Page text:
Individuation: establishing your own identity

Become a free citizen in your own world.  Photo by Blake Guidry on Unsplash

Individuation, in this context, is our ability to forge an identity that is our own, and feels authentic to us.  When we grow up in a family, for instance, we can be overwhelmed by the existence of parents, carers, siblings and peers, all with their own seemingly established identities.  Plenty of time is needed for us to decide, in our own time, what our tastes are, what we want to create in life, and what we are like as individuals.

The following are a few blocks to establishing our own clear sense of identity, and what we can do about them.

(Where stories are told, names have been changed and stories disguised.)


If we have a parent or carer whose view is ‘my way or the highway’, then the process of negotiation is stilted.  We can grow up with a straight choice of whether to appease or reject, be nice or nasty, in the face of such forceful imposition.  Gary had a dad who was extremely authoritarian.  His process of individuation was a long process of obedience until aged 18, when the worm suddenly turned, and, in order to forge his own life, he completely rejected his father.

If we find ourselves with dominating parents, then we can be forced into a choice between extreme obedience and extreme rebellion.  One way of mitigating the effects, and achieving an easier individuation, is to gain allies in the struggle, whether siblings, peers, or other relatives.  In other words, do what you can to widen the circle of influence, so it is less of a one-on-one battle.


Traumatic events can inhibit the individuation process.  Trauma generates a fear of loss, and thus caution – and individuation, in contrast, needs courage and the will to explore.  Susan suffered a significant bereavement in her late teens.  It meant that she felt insecure for years after that, and went into a series of unstable relationships in which she repeatedly became paranoid and clinging.  For quite a time, she could only see herself in relation to others.  Eventually, she took the time to learn more about herself, taking responsibility for a process of late individuation.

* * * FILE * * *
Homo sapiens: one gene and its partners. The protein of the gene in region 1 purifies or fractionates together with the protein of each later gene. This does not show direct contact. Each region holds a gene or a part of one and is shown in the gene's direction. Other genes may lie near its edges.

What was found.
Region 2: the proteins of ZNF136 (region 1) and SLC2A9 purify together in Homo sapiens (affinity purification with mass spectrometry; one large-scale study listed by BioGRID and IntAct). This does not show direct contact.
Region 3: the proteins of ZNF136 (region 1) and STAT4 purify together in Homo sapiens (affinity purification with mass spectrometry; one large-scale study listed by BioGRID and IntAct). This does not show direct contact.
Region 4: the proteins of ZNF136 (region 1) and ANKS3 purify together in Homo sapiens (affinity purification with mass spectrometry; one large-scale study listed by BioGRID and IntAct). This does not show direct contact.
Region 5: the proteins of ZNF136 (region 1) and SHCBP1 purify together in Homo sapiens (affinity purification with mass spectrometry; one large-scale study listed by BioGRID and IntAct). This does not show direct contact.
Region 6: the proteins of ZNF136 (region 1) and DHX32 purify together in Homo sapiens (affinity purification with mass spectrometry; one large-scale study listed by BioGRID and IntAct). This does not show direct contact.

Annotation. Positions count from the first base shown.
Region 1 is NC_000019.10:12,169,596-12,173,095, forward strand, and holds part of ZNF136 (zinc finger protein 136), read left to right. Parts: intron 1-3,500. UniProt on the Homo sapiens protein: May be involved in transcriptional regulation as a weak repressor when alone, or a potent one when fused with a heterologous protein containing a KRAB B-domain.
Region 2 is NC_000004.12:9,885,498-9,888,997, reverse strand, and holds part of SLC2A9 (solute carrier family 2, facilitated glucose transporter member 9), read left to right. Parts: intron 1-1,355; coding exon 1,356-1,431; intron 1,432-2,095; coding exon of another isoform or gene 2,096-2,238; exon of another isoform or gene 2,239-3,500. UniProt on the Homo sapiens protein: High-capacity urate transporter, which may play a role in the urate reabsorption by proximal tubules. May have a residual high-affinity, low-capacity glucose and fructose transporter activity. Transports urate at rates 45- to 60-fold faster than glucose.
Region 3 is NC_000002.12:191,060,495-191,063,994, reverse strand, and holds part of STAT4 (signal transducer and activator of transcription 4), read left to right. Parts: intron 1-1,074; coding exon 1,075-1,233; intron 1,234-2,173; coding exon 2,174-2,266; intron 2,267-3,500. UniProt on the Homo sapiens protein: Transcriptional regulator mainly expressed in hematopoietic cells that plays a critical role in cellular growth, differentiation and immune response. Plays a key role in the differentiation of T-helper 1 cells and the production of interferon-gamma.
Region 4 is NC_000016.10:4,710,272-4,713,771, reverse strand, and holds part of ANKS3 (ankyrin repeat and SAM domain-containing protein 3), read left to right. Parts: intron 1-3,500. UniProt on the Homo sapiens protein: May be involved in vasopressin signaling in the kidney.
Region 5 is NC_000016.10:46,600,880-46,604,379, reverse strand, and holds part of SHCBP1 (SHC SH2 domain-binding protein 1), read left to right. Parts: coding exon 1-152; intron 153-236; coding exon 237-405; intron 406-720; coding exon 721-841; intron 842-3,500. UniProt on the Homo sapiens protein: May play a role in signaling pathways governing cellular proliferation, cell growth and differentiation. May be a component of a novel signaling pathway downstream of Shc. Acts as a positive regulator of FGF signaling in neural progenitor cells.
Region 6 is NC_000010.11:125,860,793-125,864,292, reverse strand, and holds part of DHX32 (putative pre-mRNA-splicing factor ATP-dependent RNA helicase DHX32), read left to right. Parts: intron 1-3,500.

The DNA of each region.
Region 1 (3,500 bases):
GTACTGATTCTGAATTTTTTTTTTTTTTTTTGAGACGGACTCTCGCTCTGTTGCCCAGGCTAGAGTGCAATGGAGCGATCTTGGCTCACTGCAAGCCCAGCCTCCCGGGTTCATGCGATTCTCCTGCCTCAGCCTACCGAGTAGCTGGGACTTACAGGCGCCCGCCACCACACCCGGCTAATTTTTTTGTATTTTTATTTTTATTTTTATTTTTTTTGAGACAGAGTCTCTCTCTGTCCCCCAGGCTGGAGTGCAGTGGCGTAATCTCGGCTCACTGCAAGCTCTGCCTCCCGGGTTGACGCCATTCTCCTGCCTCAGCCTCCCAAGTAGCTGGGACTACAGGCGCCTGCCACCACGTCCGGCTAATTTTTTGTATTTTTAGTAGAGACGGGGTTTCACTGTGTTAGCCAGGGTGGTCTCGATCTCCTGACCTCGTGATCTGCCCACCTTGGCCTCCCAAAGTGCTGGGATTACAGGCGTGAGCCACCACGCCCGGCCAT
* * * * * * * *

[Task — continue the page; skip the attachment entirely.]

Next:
If we find ourselves suffering from trauma, and suspect it is holding us back from developing ourselves, we can take that time to learn, in safety, about our own preferences and wishes.  This can be done in counselling, with peers, or as individual exploration – as long as we feel secure and stable enough to focus on ourselves.


Bill was a wartime child.  Obedience was drummed into him at an early age, and he learned the art of not causing trouble, and going along with the flow.  In later childhood, he was enlisted to help care for two ill relatives.  This, together with a steady job in his father’s trade, took up all of his time.  There was simply no time to discover for himself who he was, and what his preferences were.  He found himself, in later life, lost and depressed, unable to escape his own sense of responsibility.

If we find ourselves with unfinished business later in life, we can still achieve some individuation.  But it takes a degree of boldness, and preparedness to send out signals to those around you that you are taking some time for yourself.  A sabbatical from work, or extended time off, might be necessary in order to explore a newer world, physically and philosophically, and integrate emergent personal thoughts and feelings into a new world view.

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It is never too late to explore the world, and to discover your emerging and developing individual identity.  To do so, you may need to ‘break a few eggs to make the omelette’.

Whether it is dominating parents, the effects of trauma, or a chain of overwhelming responsibilities, we can be kept from growing ourselves to our full potential.  We can end up overly obedient, or overly resentful, or both.  In any case, we may find ourselves suffering from unaccountable anxiety, which is our body’s warning that something isn’t right.

To enhance you own individuation process, at whatever stage of life you are:

  • find peers who are strongly supportive in helping you stand up for yourself
  • send out signals to others that you are taking time out for yourself
  • perhaps undertake a course of counselling, or exploration with peers, or find a new learning project or journey that appeals
  • take a sabbatical or holiday from work if necessary
In time, given enough space and exploration, you may find your individual lifestyle developing in ways that enhance your freedom.  Taking time to get to know yourself has countless rewards in terms of personal authenticity, and therefore identity.